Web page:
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Hoffmann, R. A wiki for the life sciences where authorship matters. Nature Genetics (2008)

Effects of human neutrophil elastase and Pseudomonas aeruginosa proteinases on human respiratory epithelium.

It has been suggested that proteinase enzymes could play an important role in the pathogenesis of chronic bronchial infections including bronchiectasis and cystic fibrosis ( CF). Because Pseudomonas aeruginosa frequently colonizes the respiratory tract in bronchiectasis and CF, we examined the in vitro effects of human neutrophil elastase (HNE) and proteinase enzymes produced by P. aeruginosa (elastase: PE; alkaline proteinase: PAP) on the ciliary beat frequency (CBF) and ultrastructure of human nasal ciliated respiratory epithelium. HNE (500 micrograms/ml) progressively reduced CBF and caused marked epithelial disruption; lower concentrations (100 and 20 micrograms/ml) also caused epithelial disruption but without slowing CBF. The effects of HNE (500 micrograms/ml) were completely abolished by adding alpha 1-antitrypsin (5 mg/ml). There was no synergy between HNE and pyocyanin, a product of P. aeruginosa which slows CBF. PE in phosphate-buffered saline also caused epithelial disruption without slowing CBF; however, PE in medium containing divalent metal ions caused CBF slowing as well as epithelial disruption at 100 micrograms/ml. PAP (500 micrograms/ml) had almost no effect on ciliated epithelium. The effects of HNE and PE on nasal and bronchial epithelium obtained from the same patient were similar. Light and transmission electron microscopy revealed that HNE and PE were cytotoxic and caused detachment of epithelial cells from neighboring cells and the basement membrane. There was cytoplasmic blebbing of the cell surface and mitochondrial damage; however, no increase of abnormalities in the ultrastructure of cilia on living cells was seen. These results support the hypothesis that HNE and PE contribute to the delayed mucociliary clearance and epithelial damage that is observed in patients with chronic bronchial infection.[1]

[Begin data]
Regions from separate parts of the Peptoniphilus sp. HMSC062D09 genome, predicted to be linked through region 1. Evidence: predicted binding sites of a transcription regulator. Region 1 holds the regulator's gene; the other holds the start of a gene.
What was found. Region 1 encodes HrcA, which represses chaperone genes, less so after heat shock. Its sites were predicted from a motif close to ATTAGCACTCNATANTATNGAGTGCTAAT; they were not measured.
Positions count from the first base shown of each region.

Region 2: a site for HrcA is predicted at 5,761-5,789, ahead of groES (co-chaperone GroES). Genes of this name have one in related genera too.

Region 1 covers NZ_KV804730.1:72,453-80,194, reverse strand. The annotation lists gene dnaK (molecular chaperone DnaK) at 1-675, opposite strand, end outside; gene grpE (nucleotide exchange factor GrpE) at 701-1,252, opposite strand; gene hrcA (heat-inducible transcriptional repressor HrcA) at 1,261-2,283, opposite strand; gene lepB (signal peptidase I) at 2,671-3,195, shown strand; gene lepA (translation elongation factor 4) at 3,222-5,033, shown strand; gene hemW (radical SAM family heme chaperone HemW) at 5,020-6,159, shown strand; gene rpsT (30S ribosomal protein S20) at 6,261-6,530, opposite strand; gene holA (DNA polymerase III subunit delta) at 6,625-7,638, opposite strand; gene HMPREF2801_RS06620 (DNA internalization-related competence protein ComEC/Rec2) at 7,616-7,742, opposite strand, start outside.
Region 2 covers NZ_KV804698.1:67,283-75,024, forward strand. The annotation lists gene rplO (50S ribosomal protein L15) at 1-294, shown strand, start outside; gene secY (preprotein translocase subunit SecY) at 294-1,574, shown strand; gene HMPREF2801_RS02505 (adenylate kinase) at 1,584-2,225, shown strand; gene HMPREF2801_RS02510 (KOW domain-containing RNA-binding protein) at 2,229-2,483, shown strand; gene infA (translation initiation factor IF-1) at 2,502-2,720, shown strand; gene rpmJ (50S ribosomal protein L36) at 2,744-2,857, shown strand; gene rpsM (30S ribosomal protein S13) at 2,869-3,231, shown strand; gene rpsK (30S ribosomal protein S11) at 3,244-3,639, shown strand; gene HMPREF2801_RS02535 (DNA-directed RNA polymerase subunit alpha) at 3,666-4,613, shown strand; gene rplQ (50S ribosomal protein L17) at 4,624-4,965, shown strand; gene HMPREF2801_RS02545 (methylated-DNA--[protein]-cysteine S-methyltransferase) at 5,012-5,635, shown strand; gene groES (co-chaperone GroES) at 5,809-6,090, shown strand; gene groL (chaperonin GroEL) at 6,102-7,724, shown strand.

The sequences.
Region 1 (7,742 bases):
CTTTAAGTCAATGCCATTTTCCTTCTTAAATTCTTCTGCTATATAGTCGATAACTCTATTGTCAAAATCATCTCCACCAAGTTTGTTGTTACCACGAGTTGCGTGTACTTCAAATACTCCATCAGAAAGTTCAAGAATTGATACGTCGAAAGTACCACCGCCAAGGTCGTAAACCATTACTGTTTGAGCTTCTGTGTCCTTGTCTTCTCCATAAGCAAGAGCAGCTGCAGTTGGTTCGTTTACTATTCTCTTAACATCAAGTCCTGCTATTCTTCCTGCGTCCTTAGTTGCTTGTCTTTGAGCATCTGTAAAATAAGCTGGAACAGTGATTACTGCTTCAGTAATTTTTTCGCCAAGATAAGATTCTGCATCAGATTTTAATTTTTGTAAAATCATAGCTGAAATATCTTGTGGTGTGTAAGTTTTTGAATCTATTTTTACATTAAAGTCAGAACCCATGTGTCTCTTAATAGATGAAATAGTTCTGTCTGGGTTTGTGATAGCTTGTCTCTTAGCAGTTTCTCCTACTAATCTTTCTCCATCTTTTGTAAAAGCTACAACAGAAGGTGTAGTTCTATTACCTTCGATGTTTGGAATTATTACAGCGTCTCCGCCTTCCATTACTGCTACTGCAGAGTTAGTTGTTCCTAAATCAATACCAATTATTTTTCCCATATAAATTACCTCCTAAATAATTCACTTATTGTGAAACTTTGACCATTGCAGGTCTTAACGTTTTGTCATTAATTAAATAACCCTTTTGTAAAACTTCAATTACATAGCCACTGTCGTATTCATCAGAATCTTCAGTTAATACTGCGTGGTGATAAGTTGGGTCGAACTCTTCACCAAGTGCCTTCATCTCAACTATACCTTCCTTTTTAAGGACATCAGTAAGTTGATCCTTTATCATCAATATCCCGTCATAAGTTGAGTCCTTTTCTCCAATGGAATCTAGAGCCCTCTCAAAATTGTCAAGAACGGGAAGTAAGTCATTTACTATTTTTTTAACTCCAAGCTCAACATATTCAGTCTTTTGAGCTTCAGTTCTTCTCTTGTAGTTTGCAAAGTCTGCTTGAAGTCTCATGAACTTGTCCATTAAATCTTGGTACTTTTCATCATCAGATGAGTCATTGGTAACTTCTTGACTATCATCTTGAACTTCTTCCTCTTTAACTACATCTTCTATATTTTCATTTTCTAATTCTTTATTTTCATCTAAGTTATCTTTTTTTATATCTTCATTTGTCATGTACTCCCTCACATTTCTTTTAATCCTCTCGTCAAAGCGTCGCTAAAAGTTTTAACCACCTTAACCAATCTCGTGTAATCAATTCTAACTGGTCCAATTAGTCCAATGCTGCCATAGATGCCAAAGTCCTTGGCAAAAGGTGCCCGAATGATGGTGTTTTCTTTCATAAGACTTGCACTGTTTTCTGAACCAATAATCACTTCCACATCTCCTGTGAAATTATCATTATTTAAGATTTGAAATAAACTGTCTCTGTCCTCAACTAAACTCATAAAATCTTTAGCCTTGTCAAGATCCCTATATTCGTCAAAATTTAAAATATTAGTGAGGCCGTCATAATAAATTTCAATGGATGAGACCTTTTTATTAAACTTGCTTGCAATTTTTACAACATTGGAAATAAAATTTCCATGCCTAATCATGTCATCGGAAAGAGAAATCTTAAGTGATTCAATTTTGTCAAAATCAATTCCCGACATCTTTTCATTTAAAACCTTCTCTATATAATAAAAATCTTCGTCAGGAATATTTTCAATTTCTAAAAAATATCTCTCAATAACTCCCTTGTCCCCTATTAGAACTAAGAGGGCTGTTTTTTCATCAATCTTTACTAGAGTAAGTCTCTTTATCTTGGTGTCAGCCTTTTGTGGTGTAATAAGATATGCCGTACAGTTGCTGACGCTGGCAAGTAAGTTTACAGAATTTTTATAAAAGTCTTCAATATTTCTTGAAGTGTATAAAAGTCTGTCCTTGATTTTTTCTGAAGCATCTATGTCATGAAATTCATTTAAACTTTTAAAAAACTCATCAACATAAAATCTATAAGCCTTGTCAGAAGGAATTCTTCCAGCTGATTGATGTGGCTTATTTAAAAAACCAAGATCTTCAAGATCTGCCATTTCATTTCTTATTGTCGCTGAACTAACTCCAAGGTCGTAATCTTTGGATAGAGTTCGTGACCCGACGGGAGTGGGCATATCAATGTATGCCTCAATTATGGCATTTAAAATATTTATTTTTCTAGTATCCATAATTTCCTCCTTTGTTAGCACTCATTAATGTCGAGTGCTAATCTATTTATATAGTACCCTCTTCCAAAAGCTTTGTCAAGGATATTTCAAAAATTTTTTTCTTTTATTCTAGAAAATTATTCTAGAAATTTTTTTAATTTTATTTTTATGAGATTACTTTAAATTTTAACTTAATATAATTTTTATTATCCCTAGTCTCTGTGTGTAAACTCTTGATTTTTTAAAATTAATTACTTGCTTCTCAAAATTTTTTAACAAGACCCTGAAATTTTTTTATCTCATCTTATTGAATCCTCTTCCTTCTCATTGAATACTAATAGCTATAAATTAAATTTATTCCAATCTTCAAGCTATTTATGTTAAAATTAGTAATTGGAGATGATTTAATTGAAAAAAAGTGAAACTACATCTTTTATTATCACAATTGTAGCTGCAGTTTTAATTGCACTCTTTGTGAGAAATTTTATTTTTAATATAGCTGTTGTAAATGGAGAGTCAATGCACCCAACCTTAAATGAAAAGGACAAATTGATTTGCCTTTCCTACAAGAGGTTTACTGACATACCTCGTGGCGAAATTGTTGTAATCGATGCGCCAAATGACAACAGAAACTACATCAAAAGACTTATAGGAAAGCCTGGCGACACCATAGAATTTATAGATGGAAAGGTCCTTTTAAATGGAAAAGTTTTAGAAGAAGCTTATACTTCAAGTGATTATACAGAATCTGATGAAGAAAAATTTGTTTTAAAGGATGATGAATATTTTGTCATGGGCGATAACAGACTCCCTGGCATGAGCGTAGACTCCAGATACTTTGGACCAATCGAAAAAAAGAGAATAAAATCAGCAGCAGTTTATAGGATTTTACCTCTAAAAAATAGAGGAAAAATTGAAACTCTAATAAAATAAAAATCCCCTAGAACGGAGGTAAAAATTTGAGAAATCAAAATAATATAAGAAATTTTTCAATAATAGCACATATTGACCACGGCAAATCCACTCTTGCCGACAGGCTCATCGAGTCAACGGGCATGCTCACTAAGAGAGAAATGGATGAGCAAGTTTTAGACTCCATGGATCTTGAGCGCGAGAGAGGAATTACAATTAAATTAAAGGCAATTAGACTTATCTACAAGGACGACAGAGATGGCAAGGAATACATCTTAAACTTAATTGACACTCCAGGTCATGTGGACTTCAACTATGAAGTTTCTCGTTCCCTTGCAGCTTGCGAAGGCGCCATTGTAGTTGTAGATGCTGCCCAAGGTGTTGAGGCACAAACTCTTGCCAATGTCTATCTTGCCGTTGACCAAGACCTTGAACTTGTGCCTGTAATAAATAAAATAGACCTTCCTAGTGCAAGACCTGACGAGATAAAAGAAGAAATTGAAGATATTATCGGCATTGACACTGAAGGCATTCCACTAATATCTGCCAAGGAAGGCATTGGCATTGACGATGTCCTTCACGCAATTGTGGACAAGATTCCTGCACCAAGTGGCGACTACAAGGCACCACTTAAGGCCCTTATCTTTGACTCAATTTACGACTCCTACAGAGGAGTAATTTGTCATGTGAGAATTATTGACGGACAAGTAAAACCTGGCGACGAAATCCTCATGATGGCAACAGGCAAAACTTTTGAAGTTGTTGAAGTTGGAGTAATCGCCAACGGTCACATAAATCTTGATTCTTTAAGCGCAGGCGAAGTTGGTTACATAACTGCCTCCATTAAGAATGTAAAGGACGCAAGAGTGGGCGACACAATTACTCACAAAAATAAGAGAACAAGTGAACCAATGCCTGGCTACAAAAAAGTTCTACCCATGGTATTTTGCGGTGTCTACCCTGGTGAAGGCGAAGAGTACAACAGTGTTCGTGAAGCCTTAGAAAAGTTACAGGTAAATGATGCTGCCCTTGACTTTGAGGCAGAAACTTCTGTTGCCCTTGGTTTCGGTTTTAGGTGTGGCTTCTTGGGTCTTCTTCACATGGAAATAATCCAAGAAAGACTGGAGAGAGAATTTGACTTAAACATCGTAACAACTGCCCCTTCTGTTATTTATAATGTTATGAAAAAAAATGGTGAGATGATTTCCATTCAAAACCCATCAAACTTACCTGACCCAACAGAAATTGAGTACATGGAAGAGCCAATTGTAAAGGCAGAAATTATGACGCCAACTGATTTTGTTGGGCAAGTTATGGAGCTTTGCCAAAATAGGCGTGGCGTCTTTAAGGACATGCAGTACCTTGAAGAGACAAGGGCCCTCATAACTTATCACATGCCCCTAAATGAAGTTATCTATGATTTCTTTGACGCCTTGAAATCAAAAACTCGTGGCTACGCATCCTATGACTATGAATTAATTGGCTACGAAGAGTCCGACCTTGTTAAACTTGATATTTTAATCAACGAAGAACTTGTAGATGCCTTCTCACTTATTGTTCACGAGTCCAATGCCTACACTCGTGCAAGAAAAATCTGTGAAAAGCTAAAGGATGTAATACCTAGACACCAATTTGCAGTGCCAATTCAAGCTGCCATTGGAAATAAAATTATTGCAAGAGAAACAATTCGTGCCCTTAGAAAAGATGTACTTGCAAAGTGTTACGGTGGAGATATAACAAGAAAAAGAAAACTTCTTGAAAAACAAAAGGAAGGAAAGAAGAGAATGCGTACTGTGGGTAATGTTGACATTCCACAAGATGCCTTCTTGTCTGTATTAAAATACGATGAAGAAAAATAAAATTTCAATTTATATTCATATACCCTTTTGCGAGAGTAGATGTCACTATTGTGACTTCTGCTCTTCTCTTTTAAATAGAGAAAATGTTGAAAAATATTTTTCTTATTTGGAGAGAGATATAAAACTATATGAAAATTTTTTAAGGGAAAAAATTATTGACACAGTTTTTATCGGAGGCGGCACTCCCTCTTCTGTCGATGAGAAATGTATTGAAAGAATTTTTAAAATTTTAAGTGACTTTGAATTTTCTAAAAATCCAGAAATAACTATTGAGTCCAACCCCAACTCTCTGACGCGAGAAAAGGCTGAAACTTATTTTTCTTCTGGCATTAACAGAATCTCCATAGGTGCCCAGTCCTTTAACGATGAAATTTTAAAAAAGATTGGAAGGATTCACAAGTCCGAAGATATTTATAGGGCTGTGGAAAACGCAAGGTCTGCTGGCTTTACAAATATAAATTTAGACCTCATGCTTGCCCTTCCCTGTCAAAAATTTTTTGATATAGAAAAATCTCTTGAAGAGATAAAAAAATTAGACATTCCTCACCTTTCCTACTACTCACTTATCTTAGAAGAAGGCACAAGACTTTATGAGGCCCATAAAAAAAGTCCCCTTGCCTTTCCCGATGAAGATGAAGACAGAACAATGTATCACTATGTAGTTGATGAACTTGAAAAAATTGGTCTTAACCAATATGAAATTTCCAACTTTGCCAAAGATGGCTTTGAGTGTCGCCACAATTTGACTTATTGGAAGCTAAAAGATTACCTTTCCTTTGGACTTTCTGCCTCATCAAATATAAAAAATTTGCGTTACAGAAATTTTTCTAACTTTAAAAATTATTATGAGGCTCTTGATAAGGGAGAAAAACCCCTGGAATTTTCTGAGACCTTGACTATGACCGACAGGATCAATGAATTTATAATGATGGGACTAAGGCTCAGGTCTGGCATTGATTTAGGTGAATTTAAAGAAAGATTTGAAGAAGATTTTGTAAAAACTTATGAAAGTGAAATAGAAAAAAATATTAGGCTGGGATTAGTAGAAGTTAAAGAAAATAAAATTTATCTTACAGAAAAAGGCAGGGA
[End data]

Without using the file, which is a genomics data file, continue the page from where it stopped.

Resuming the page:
1. Effects of human neutrophil elastase and Pseudomonas aeruginosa proteinases on human respiratory epithelium. Amitani, R., Wilson, R., Rutman, A., Read, R., Ward, C., Burnett, D., Stockley, R.A., Cole, P.J. Am. J. Respir. Cell Mol. Biol. (1991) [Pubmed]
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